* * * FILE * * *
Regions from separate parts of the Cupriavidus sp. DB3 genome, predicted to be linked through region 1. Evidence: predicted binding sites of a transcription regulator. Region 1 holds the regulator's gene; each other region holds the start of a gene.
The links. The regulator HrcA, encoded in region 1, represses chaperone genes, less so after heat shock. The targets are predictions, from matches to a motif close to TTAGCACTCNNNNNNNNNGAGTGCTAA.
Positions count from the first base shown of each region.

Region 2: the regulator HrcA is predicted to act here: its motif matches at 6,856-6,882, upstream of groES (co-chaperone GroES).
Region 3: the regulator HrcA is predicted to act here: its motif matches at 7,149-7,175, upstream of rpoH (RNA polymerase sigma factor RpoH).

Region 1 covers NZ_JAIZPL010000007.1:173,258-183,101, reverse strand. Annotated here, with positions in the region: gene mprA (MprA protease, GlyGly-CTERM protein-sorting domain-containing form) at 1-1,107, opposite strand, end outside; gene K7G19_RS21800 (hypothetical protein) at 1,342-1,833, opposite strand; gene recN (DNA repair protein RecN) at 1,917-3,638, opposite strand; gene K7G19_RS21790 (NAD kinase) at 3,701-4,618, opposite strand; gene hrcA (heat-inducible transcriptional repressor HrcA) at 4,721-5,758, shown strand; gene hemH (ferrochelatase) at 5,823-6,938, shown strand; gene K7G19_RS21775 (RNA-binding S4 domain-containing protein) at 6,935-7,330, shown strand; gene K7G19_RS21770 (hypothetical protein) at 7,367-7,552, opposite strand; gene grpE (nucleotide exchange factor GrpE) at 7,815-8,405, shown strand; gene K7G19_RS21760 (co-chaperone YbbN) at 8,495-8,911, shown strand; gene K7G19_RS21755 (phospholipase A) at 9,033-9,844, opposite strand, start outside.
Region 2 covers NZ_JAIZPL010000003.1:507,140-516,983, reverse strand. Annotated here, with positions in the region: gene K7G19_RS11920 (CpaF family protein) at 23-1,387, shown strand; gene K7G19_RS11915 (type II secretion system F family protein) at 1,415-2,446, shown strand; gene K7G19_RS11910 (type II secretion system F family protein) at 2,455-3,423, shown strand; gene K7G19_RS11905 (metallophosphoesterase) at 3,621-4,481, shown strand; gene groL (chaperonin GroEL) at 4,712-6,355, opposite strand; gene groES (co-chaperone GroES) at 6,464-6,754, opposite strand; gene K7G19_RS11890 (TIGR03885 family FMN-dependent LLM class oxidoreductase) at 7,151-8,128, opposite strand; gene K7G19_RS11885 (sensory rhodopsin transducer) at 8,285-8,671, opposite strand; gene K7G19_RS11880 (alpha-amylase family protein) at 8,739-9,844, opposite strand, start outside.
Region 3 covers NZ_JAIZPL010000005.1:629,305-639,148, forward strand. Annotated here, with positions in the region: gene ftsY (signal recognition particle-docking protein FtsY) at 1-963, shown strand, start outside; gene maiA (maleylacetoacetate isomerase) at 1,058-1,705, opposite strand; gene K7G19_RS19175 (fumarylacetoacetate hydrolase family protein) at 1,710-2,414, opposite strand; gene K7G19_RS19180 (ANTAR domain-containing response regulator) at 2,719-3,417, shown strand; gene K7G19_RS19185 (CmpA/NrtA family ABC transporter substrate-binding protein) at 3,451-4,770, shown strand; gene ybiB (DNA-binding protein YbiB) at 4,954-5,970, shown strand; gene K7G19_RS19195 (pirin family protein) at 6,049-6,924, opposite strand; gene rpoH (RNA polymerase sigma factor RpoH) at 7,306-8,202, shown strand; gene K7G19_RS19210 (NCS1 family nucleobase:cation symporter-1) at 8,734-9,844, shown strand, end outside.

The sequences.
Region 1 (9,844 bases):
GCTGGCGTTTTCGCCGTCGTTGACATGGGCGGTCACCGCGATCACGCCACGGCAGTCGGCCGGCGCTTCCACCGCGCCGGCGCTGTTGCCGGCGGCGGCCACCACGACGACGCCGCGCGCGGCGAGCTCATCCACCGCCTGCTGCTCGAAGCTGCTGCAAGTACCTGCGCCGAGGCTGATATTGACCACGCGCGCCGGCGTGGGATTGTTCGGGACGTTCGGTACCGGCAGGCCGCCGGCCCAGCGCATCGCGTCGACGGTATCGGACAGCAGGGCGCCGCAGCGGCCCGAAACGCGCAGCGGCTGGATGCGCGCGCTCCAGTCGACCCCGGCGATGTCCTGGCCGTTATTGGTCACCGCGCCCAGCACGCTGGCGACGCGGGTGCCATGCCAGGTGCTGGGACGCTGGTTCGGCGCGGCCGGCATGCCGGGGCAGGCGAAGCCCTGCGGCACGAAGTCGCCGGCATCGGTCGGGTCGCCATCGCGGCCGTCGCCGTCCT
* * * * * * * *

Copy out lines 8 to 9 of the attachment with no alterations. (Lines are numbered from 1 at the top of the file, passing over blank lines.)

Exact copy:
Region 3 covers NZ_JAIZPL010000005.1:629,305-639,148, forward strand. Annotated here, with positions in the region: gene ftsY (signal recognition particle-docking protein FtsY) at 1-963, shown strand, start outside; gene maiA (maleylacetoacetate isomerase) at 1,058-1,705, opposite strand; gene K7G19_RS19175 (fumarylacetoacetate hydrolase family protein) at 1,710-2,414, opposite strand; gene K7G19_RS19180 (ANTAR domain-containing response regulator) at 2,719-3,417, shown strand; gene K7G19_RS19185 (CmpA/NrtA family ABC transporter substrate-binding protein) at 3,451-4,770, shown strand; gene ybiB (DNA-binding protein YbiB) at 4,954-5,970, shown strand; gene K7G19_RS19195 (pirin family protein) at 6,049-6,924, opposite strand; gene rpoH (RNA polymerase sigma factor RpoH) at 7,306-8,202, shown strand; gene K7G19_RS19210 (NCS1 family nucleobase:cation symporter-1) at 8,734-9,844, shown strand, end outside.

The sequences.